|HUNTINGTON BEACH: SPRING 2001: #1 (2001), BY RICHARD STENHOUSE|
ACQUIRED FROM JERALD MELBERG GALLERY, CHARLOTTE, NORTH CAROLINA, JULY 2001
CHARCOAL, PENCIL, AND PASTEL ON MYLAR, 14" BY 13"
This is not, repeat not, a photograph. (Just in case you thought it was.)
When I first saw one of the works from this series (this is the first in the series; there are at least two others) hanging on the wall at Jerald Melberg Gallery, my initial thought was "Wow, that's a pretty cool photograph." You can imagine my surprise when I moved closer and found that it was not actually a photograph, but a drawing executed in charcoal, pencil, and pastel by Richard Stenhouse. Of the three works in the series that I saw, this is the one that I liked the best.
Huntington Beach State Park is located just a few miles south of Myrtle Beach, South Carolina... when I lived in Myrtle Beach (1973-1977), I visited the park several times, and I returned for a short visit in 2000. It remains totally undeveloped, in stark contrast to the endless miles of tourist beaches on both sides of the park.
In this work, Richard has reproduced a calm beach scene with almost uncanny precision. The greyish brown of the wet sand, the gentle waves (there's a sandbar a ways out that prevents large waves from reaching the beach), the subtle blue of the sky, and the random nature of the foam in the waves are all pretty much perfect (at least as far as I am concerned). Like Richard's other works (see The Forbidden Room), this work has a dreamlike quality about it... nothing is too sharp, and the image blurs a bit as you get closer to its edge. It seems like a memory, recorded onto mylar for all to see.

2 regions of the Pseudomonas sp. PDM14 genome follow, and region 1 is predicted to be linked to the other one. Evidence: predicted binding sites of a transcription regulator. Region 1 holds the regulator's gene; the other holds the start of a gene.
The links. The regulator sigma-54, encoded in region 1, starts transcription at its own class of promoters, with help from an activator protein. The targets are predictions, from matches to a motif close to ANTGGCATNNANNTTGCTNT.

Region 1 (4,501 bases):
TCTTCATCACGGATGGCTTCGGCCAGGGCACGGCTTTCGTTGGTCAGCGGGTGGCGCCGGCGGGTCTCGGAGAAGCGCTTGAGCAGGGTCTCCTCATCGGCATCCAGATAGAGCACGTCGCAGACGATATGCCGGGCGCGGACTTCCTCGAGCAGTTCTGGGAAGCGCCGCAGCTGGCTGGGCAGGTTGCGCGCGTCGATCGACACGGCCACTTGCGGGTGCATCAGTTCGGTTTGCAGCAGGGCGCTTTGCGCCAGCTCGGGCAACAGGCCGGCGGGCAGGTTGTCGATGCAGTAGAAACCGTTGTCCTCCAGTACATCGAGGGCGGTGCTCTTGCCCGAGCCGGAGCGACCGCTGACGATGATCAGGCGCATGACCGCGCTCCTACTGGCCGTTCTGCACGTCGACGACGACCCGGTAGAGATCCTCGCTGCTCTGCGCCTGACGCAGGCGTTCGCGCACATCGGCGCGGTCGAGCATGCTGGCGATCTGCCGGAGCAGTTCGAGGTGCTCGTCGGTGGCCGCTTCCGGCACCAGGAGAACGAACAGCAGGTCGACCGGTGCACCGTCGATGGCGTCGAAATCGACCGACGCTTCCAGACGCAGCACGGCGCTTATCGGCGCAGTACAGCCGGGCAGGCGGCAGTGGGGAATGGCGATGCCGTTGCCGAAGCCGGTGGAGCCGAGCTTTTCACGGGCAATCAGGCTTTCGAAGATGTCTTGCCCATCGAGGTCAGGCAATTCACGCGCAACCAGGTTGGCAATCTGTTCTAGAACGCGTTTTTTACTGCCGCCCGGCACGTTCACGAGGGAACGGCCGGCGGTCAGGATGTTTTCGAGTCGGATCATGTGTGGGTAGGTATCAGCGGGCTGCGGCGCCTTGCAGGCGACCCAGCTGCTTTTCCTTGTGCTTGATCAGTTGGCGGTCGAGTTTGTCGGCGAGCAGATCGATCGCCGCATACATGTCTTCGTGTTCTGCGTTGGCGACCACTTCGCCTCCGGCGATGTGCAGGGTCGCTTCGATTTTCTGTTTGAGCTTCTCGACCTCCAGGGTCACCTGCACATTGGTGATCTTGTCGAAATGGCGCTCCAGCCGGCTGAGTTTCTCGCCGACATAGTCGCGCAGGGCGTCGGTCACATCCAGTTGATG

One thing that I really like about this work is how it contrasts with my first Stenhouse, The Forbidden Room. While The Forbidden Room is largely an exercise in straight lines, architectural perfection, and use of monochrome shading, Huntington Beach contains almost no straight lines, has no architecture whatsoever, and uses a subtle amount of color. Between these two works, Stenhouse's view of reality is, I think, quite well covered.
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